“Well, it IS a ‘little scary’ for me, every time. But I’ve learned this wonderful thing in my travels, and maybe it will help you, too. It’s always a bit sad when we live somewhere, we love people and they love us, we make friends, and then we leave all that to go somewhere else. But there’s three important things to know.
“First, just like Mom and Dad are telling you, there are ‘new friends ready to be made’ in that new place. For example, look at us… look at how much we love each other and the friends we’ve become. This was my ‘new place’ just a short time ago. YOU two, weren’t in my ‘old place’, and if I had stayed there, I would never have gotten to you or make friends with you. I’d have missed out on all that. THAT would have been awful, right?”
They nodded somberly.
“Second, and this is really important,” as I dropped my voice to a conspiratorial whisper and they drew closer, “you don’t have to lose all your NOW friends. You’re thinking you’ll feel all alone in your new place until you get to know folks, right?”
They nodded sadly.
“But look! Mommy and Daddy are going right there with you, right? So that’s a big plus. You have telephones and letters and pictures, right? ALL your friends here, will be happy to stay in touch with you, talk to you, write back and forth to you, and probably even VISIT you there from time to time. You don’t have to LOSE any of the friends you have right now and we don’t have to ‘disconnect’. See? Think about it, even if you don’t SEE your best friend, does that mean they’re not still your friend, or that you can’t keep loving one another or stay in touch? I mean think about your Grandma and Papaw… they’re here now, to help with the move, but they’ve always been ‘with you’ and ‘yours’ even when they’re several states away in their own home, right?”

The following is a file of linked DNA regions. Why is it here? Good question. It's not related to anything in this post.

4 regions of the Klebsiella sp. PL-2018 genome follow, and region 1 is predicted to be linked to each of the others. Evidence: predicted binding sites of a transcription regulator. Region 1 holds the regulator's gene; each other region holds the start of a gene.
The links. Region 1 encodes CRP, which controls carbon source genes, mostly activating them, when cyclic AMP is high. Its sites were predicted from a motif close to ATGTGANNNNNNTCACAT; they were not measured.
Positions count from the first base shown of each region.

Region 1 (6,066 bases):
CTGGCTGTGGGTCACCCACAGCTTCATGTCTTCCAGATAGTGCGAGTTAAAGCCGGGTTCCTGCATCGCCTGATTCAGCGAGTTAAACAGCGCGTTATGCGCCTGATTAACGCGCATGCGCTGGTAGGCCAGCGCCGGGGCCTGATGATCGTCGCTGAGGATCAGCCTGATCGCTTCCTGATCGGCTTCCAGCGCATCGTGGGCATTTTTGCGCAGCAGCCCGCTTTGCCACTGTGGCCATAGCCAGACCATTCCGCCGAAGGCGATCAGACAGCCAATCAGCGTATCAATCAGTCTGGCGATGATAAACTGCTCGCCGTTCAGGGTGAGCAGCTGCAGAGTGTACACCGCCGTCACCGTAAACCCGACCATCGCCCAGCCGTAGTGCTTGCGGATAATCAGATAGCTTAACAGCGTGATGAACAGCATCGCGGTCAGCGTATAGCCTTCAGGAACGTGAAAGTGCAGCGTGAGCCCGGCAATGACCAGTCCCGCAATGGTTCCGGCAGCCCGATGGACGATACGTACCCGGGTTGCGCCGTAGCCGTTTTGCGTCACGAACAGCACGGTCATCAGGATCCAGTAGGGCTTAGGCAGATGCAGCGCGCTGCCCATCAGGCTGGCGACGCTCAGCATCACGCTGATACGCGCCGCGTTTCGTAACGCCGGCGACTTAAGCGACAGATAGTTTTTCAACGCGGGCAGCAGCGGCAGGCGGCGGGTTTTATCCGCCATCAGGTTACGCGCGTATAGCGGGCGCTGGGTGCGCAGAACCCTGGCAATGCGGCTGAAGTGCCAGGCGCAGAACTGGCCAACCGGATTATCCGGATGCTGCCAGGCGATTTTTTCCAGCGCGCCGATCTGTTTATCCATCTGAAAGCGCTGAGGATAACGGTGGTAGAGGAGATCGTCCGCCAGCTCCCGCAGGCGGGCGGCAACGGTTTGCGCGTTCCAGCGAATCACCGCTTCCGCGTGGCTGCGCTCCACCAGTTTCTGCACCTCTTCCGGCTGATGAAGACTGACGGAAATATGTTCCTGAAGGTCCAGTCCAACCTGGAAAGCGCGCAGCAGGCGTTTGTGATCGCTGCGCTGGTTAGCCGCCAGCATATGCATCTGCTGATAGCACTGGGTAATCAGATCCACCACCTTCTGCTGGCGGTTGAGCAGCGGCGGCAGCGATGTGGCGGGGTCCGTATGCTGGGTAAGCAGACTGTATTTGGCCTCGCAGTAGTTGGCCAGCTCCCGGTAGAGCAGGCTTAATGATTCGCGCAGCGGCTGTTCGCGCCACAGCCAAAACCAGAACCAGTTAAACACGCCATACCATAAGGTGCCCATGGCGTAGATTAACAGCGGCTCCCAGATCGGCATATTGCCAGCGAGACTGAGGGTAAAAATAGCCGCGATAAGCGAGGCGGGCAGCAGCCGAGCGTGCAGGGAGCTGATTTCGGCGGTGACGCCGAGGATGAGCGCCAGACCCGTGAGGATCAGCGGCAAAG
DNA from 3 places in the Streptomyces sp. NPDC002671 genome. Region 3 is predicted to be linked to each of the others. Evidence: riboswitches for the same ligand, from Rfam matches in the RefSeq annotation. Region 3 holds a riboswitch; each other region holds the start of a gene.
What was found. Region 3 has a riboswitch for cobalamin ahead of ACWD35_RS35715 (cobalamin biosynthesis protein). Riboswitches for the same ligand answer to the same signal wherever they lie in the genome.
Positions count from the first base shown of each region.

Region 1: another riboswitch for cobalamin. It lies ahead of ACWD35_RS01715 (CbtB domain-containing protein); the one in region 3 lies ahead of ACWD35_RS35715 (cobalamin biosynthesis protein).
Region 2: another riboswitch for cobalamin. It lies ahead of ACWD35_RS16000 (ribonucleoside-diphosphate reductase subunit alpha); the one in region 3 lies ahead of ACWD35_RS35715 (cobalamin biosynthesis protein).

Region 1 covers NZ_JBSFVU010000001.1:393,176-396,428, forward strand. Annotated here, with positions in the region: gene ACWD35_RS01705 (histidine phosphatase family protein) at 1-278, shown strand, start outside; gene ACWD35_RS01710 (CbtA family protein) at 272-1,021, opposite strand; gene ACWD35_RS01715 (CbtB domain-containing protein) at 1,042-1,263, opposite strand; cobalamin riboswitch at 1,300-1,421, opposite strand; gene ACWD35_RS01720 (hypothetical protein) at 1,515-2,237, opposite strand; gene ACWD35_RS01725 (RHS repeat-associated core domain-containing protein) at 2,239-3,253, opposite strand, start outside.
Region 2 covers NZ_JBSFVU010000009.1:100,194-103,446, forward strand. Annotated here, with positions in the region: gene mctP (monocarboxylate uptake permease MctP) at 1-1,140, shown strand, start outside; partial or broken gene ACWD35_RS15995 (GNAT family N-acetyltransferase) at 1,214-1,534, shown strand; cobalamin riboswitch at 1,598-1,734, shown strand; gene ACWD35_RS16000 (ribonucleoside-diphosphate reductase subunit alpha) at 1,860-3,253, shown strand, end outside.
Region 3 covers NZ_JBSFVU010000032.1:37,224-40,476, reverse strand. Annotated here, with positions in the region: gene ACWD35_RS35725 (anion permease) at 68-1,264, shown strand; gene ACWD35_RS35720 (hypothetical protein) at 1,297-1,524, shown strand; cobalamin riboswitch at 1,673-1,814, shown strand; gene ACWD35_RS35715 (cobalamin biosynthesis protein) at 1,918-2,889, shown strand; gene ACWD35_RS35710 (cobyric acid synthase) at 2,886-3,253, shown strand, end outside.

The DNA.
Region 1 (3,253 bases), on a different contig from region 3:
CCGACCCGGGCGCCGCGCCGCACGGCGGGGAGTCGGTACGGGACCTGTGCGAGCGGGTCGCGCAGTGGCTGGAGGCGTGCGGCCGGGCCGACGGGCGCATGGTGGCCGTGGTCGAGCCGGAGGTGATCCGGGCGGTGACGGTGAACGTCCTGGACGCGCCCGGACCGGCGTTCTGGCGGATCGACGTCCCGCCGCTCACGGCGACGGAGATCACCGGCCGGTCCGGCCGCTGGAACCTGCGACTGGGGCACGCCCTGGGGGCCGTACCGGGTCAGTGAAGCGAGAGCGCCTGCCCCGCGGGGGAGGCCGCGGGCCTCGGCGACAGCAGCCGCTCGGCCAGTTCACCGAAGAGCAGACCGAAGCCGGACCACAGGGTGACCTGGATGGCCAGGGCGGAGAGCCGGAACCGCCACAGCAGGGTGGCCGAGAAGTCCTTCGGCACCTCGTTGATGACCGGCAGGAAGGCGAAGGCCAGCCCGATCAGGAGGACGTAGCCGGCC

They nodded, a bit more brightly, as they realized these things were true. They began to smile.
“But here’s the best part, you ready?” I continued, “We all share something very special, you, me, your folks, your grandparents, Uncle Charlie…” and here I named some of the really “special friends” whose impending loss was causing them such grief… “all of us share Jesus inside of us. That’s not just something we believe, that’s SomeONE who connects us. He’s in us and we’re in HIM. We’re all connected, all the time, and that’s what makes love so special. Love is that ‘connection in Him’.